As is so often the case in evaluating surround sound speaker systems, the true cinematic worth of the Bronze BX system becomes most apparent in scenes whose soundtracks deliberately contrast small, detailed, and highly realistic sounds (often including delicate moments of dialog) with much more dramatic, large scale sound effects or swells in the musical score. Some systems are good at one end of the spectrum or the others, but the most desirable systems can handle both with equal aplomb, which is certainly the case with the Bronze BX package. Let me provide a good example drawn from the film Batman Begins.
An intriguing and quietly dramatic scene unfolds early in the film as League of Shadows member Henri Ducard (Liam Neeson) stages a softly spoken yet intense confrontation with Bruce Wayne (Christian Bale) in the midst of a swordsmanship lesson being conducted upon the surface of a frozen pond. In between sword strokes, where the Bronze BX system faithfully reproduces the whistling sound of blades slicing through the air, and the penetrating, gong-like “clang” of blade striking blade, Ducard softly but somberly informs Wayne that the death of his parents was attributable to failure on the part of Wayne’s beloved father to show the appropriate “will to act” at the critical moment. To Wayne, the comment is an outright provocation, and his sword blows at once become fiercer but less well controlled, so that Ducard beats him easily. All the while, the ice underfoot emits periodic loud, low-pitched groans and creaks, captured with ominous power by the Bronze BX main speakers and subwoofer, reminding us that the footing for both swordsmen is far from solid. Ducard persists in his comments, however, asking Wayne if he would have allowed himself to be thwarted—as Ducard insists that his father was—by a lack of will. Suddenly, Wayne’s fiery anger is transformed into icy fury, so that he regains self control (or at first seems to), makes a daring move to reclaim the sword he has dropped, knocks Ducard’s sword aside and stands over Ducard, demanding that he “Yield!”
Ducard smiles knowingly and, looking up at Wayne, softly informs him that not only has he not prevailed, but rather that he has “sacrificed secure footing” in hopes of achieving “a killing blow.” Ducard then gently touches the tip of his sword to the ice at Wayne’s feet, which immediately shatters, allowing Wayne to plunge into the frigid water below. What makes the scene click is the soft but persistent power of Ducard’s words as contrasted against Wayne’s more loudly expressed emotions, all set against the backdrop of natural sounds from the environment (in particular, the low-pitched warning groans from the ice), which has the last say. The crackling collapse of the ice near the end of the scene sounds positively terrifying. The Bronze BX system has more than enough refinement to reveal the subtle shades of meaning and emotion in the actors’ dialog, while also showing sufficient power to show the danger inherent in the frozen pond. This, of course, gives Ducard’s final word in the scene, as he offers this simple warning: “…always mind your surroundings.”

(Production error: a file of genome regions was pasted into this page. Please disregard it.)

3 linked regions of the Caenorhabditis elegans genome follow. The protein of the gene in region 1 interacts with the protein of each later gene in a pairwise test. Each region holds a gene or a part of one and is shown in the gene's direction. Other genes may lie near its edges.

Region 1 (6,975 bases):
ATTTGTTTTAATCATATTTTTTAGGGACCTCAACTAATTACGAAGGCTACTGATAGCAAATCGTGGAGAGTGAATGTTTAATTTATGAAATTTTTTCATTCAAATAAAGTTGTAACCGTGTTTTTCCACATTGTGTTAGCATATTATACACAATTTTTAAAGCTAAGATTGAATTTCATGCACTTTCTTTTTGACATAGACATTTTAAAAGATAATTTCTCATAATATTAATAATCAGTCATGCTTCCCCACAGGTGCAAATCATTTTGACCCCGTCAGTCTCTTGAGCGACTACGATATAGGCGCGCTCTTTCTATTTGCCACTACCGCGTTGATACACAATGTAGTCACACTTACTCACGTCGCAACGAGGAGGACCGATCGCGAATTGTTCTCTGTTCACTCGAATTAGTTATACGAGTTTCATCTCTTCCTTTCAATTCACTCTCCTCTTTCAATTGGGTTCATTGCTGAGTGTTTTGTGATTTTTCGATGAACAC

To hear how well the Bronze BX system can handle complex, large-scale orchestral material, I put on the Tilson Thomas/San Francisco Symphony recording of the Beethoven Symphony No. 5 (SFS Media, multichannel SACD), focusing in particular on the symphony’s powerful opening movement (Allegro con brio). Several aspects of the Bronze BX’s performance were noteworthy. First, they did a fine job of capturing the weight, sonority, and power of the low strings on the movement’s signature descending theme (“bom-bom-bom-DOM”). They also did justice to the incisive and penetrating yet also golden-hued voices of brass instruments taking up the melodic theme later in the movement, capturing the “bite” of the horns with overdoing things. Finally, throughout the movement, I was enchanted by the way this relatively inexpensive system caught the sense and sound of a muscular orchestra performing a vigorous symphonic piece within the confines of a large recording venue. The Bronzes conveyed qualities of spaciousness and dynamic expansiveness as few small systems can.
But to explore the quieter and more intimate side of the Bronze BX system, I played the Blue Chamber Quartet’s interpretation of Chick Corea’s “Children’s Song 12” as captured on BCQ’s debut album, First Impressions [Stockfisch, multichannel SACD]. Producer Günter Pauler is known for his uncanny ability to capture beautifully and precisely focused, wraparound 3D soundstages with spectacularly vibrant tonal colors, and that certainly is the case with this recording. But what I didn’t see coming was the seemingly effortless and almost offhand grace and ease with which the Bronze BX system would capture the voices and stage positions of the instruments used by the quartet. BCQ could be consider a “chamber jazz” quartet and as such its instrumentation is a bit unusual; here you have classically trained musicians Julia Bartha on piano, Angelika Siman on harp (the stringed kind, not the handheld “harp” blues players use), Thomas Schindl on vibraphones, and Holger Michalski on acoustic bass (which, in Michalski’s skilled hands, can sound at times almost like a giant cello).